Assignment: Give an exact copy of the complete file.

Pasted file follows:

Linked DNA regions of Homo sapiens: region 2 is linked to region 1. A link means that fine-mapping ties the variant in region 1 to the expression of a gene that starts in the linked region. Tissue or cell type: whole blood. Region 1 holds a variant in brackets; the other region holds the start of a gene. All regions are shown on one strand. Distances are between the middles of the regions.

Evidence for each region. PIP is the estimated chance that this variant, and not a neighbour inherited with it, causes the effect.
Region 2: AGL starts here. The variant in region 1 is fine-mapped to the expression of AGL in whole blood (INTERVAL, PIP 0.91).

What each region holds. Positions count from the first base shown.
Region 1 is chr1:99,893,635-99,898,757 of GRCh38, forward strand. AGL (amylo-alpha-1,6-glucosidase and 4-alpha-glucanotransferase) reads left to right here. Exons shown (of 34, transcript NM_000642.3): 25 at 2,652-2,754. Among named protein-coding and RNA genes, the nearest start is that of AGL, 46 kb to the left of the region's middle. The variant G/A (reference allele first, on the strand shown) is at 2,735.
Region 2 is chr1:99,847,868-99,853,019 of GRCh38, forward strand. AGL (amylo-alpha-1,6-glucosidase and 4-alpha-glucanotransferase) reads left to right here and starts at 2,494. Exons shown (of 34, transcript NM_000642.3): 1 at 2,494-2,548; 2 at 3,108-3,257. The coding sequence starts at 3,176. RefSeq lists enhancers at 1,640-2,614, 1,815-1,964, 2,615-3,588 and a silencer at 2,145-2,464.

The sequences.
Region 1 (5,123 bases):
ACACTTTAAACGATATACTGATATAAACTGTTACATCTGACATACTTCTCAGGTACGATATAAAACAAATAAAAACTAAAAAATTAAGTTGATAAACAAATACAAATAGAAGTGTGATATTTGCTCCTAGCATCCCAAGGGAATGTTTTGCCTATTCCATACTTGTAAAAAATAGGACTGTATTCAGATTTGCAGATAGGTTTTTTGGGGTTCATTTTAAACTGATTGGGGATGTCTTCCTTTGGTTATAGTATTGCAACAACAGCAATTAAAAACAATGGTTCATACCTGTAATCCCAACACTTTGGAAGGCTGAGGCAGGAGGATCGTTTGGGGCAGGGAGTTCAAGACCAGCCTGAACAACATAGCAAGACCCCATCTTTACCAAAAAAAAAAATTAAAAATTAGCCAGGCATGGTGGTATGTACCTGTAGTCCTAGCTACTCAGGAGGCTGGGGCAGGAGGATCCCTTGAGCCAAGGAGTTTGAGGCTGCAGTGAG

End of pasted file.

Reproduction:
Linked DNA regions of Homo sapiens: region 2 is linked to region 1. A link means that fine-mapping ties the variant in region 1 to the expression of a gene that starts in the linked region. Tissue or cell type: whole blood. Region 1 holds a variant in brackets; the other region holds the start of a gene. All regions are shown on one strand. Distances are between the middles of the regions.

Evidence for each region. PIP is the estimated chance that this variant, and not a neighbour inherited with it, causes the effect.
Region 2: AGL starts here. The variant in region 1 is fine-mapped to the expression of AGL in whole blood (INTERVAL, PIP 0.91).

What each region holds. Positions count from the first base shown.
Region 1 is chr1:99,893,635-99,898,757 of GRCh38, forward strand. AGL (amylo-alpha-1,6-glucosidase and 4-alpha-glucanotransferase) reads left to right here. Exons shown (of 34, transcript NM_000642.3): 25 at 2,652-2,754. Among named protein-coding and RNA genes, the nearest start is that of AGL, 46 kb to the left of the region's middle. The variant G/A (reference allele first, on the strand shown) is at 2,735.
Region 2 is chr1:99,847,868-99,853,019 of GRCh38, forward strand. AGL (amylo-alpha-1,6-glucosidase and 4-alpha-glucanotransferase) reads left to right here and starts at 2,494. Exons shown (of 34, transcript NM_000642.3): 1 at 2,494-2,548; 2 at 3,108-3,257. The coding sequence starts at 3,176. RefSeq lists enhancers at 1,640-2,614, 1,815-1,964, 2,615-3,588 and a silencer at 2,145-2,464.

The sequences.
Region 1 (5,123 bases):
ACACTTTAAACGATATACTGATATAAACTGTTACATCTGACATACTTCTCAGGTACGATATAAAACAAATAAAAACTAAAAAATTAAGTTGATAAACAAATACAAATAGAAGTGTGATATTTGCTCCTAGCATCCCAAGGGAATGTTTTGCCTATTCCATACTTGTAAAAAATAGGACTGTATTCAGATTTGCAGATAGGTTTTTTGGGGTTCATTTTAAACTGATTGGGGATGTCTTCCTTTGGTTATAGTATTGCAACAACAGCAATTAAAAACAATGGTTCATACCTGTAATCCCAACACTTTGGAAGGCTGAGGCAGGAGGATCGTTTGGGGCAGGGAGTTCAAGACCAGCCTGAACAACATAGCAAGACCCCATCTTTACCAAAAAAAAAAATTAAAAATTAGCCAGGCATGGTGGTATGTACCTGTAGTCCTAGCTACTCAGGAGGCTGGGGCAGGAGGATCCCTTGAGCCAAGGAGTTTGAGGCTGCAGTGAG